The Pentagon has no plans to fix a flaw in the $40 billion Ground-based Midcourse Defense system, the nation’s primary defense against a missile attack by North Korea or Iran, the Los Angeles Times reported Sunday.

The flaw involves small thrusters attached to the system’s rocket interceptors, which could cause an interceptor to go off-course, missing its target.

The problem was discovered more than a year ago during a test from Vandenberg Air Force Base in California designed to determine whether a redesign had solved persistent problems. During the Jan. 28, 2016, test, one of the rocket’s four thrusters shut down, sending the interceptor off course. Despite that, the U.S. Missile Defense Agency touted the test as a success.

“If the circuitry caused a failure, that’s a bad thing,” said former Assistant Defense Secretary Philip E. Coyle III, who led the Pentagon’s office of operational testing and evaluation. “One out of four [thrusters] failed, and that’s important. I don’t think anybody should whitewash that.”

The interceptors are multistage rockets launched from underground silos at Vandenberg and Fort Greely, Alaska. A third site in the eastern U.S. is under consideration.

The first interceptors became operational in 2004, just three years after the Sept. 11 terror attacks. Then-Defense Secretary Donald Rumsfeld exempted the program from normal procurement and testing standards, the Times said.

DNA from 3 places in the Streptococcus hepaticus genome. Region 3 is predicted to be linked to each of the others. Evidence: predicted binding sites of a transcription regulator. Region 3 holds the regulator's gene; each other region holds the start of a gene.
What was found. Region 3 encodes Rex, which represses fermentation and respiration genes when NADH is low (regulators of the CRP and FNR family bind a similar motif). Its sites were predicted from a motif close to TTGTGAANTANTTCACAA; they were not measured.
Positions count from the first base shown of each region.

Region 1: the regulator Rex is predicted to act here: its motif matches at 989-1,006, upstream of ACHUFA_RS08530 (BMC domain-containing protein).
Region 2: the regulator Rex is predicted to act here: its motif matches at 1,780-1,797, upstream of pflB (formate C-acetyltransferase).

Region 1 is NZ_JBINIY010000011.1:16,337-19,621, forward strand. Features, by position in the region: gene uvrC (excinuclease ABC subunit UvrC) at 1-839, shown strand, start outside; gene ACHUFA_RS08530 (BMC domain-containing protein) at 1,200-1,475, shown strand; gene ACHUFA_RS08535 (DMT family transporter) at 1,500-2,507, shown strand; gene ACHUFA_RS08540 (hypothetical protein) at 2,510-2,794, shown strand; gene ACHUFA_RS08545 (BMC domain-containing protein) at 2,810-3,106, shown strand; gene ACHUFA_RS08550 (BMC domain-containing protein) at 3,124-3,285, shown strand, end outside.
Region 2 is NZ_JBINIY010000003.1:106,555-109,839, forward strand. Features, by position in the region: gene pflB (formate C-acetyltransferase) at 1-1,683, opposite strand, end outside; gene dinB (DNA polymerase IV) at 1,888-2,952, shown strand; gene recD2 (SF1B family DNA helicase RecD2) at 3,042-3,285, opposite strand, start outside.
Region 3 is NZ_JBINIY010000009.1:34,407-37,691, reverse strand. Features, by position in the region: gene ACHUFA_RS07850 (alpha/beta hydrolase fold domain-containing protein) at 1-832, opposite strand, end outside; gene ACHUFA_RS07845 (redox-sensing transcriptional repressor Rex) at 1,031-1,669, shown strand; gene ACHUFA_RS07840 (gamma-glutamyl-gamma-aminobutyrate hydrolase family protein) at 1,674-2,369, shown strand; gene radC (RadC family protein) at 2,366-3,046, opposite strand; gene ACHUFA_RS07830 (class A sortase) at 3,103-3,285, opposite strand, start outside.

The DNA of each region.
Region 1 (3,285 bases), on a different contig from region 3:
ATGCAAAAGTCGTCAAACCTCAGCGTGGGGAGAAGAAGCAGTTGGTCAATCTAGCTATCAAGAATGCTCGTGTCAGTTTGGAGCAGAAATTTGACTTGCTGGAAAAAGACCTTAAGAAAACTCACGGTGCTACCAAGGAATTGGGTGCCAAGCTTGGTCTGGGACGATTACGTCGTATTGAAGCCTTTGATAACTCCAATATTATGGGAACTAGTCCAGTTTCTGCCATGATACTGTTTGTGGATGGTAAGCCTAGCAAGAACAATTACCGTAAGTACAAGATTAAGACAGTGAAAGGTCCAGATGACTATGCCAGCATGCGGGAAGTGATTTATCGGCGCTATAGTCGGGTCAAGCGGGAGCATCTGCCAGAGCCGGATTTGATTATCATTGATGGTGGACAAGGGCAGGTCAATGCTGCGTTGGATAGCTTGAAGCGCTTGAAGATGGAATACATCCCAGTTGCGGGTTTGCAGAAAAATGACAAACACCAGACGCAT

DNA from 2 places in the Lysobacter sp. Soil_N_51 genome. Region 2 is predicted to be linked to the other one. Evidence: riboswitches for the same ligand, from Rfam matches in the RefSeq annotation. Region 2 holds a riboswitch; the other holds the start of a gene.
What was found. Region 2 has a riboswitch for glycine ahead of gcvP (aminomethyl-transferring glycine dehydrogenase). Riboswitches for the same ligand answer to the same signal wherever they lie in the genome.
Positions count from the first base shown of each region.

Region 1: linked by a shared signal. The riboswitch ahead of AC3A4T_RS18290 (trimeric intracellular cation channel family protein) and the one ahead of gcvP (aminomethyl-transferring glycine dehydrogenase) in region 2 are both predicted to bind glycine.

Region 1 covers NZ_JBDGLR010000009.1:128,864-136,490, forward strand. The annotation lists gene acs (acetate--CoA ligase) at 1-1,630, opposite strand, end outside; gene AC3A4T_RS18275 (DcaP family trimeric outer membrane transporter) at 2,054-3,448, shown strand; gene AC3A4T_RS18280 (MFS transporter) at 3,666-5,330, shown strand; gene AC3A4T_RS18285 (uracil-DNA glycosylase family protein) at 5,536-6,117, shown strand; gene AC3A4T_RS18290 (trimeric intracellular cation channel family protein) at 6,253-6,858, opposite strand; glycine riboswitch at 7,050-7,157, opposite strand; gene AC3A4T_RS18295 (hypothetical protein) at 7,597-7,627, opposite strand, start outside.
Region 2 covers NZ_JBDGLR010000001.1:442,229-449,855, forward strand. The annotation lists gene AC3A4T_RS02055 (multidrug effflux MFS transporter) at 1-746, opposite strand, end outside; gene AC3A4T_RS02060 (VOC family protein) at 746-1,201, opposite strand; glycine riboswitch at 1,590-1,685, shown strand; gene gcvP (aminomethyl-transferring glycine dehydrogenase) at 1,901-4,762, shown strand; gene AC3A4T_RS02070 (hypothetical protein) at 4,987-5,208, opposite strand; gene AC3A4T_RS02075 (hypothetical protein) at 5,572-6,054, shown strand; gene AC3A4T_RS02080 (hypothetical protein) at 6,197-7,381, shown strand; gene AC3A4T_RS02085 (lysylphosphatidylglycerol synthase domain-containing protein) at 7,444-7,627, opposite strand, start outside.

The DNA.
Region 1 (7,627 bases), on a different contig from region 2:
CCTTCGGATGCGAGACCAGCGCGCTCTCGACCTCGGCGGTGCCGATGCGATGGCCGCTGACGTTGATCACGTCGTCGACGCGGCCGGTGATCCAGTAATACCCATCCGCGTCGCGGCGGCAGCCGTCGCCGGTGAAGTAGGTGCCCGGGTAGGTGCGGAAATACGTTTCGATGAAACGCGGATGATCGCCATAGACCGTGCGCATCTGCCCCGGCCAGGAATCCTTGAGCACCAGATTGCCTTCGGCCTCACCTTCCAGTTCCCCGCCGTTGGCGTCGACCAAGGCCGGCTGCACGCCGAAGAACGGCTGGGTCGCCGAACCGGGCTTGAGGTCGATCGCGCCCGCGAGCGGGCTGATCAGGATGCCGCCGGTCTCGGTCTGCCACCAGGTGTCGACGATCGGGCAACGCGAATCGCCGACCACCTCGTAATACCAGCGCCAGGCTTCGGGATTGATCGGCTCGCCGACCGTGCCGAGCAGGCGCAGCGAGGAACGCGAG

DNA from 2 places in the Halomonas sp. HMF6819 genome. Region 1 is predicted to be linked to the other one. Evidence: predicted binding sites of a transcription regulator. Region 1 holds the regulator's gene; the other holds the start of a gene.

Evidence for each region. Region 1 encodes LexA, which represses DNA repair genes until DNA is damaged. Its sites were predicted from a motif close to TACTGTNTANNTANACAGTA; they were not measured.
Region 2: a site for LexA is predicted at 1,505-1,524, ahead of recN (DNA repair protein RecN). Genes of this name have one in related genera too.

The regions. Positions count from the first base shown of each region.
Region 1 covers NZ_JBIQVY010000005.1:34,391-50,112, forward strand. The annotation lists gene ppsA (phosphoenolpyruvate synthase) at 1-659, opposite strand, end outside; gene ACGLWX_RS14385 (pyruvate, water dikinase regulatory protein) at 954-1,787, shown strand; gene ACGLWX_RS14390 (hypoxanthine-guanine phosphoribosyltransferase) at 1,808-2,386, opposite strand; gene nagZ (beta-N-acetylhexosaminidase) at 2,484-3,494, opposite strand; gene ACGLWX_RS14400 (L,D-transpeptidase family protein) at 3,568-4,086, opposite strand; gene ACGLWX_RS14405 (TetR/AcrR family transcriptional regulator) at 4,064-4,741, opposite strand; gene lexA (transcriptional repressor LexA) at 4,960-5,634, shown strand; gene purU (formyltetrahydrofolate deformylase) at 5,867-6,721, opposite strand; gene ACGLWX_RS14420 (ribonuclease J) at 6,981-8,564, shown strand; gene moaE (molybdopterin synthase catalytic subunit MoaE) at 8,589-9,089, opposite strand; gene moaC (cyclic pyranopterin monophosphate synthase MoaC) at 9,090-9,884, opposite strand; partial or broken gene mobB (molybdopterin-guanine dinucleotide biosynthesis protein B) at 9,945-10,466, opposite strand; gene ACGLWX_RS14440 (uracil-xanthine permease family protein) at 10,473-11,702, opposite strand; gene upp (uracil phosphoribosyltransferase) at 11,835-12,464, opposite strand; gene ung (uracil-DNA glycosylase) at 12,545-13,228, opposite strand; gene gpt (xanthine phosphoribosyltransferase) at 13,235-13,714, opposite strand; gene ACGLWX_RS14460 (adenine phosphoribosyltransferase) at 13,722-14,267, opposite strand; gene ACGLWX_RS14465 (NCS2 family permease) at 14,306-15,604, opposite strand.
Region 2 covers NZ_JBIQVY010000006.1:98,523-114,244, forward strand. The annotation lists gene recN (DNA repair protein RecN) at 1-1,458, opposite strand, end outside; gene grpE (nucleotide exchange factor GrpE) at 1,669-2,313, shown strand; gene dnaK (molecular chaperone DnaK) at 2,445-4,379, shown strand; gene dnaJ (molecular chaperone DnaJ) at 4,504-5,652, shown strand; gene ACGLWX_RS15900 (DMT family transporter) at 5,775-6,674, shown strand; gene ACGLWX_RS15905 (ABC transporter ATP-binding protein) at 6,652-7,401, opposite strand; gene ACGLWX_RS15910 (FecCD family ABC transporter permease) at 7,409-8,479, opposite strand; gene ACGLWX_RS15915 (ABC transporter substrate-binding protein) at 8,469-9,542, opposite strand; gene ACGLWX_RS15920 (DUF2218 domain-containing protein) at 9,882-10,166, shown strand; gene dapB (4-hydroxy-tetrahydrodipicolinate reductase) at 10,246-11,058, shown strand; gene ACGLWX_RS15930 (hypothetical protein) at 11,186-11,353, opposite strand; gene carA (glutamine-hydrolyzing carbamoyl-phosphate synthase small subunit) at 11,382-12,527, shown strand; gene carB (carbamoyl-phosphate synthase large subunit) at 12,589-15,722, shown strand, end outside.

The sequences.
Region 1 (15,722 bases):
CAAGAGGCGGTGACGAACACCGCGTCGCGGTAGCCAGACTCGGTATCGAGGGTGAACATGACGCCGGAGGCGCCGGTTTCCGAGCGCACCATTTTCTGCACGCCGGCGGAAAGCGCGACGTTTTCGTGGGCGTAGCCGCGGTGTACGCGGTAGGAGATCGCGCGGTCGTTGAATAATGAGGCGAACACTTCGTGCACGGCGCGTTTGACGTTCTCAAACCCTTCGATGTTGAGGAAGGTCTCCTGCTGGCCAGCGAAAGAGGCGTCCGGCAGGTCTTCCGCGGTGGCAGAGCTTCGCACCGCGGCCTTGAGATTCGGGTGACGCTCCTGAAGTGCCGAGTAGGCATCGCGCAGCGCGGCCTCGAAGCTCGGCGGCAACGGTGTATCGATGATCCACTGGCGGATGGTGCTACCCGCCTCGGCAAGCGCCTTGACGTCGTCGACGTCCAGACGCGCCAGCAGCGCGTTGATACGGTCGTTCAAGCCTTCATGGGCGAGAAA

The GMD is the only system devoted to defending the U.S. from long-range ballistic missile attacks. It spans 15 time zones, seven types of sensors on land, sea and in space, and receives cues from tracking information from a variety of space- and land-based radars.

The Times cited Pentagon documents and interviews with defense specialists as saying a circuit board failure was to blame, with the most likely scenario involving a loose part, possibly a loose wire or piece of solder, falling and causing a short circuit.

Thirty-four of the 37 GMD interceptors have the vulnerable circuit boards, the Times reported. The system eventually is supposed to have 44 interceptors by the end of the year, with the 10 newest equipped with an improved version of the circuit boards.

Pentagon spokesman Christopher Johnson said in written responses to the Times the agency has no plans to retrofit the older interceptors, even though they will make up three-quarters of the system when it is completed.

“If there’s a foreign object in one unit, it’s sort of whistling past the graveyard to assume that that’s a once-in-a-lifetime event,” L. David Montague, a retired president of missile systems for Lockheed Corp., told the Times. He recommended intense ground tests to simulate the intense shaking experienced during flight to see if anything shakes loose.

The Times said the circuit boards could be protected by applying conformal coating, a thin layer of plastic, something that has been standard practice in commercial and military manufacturing.

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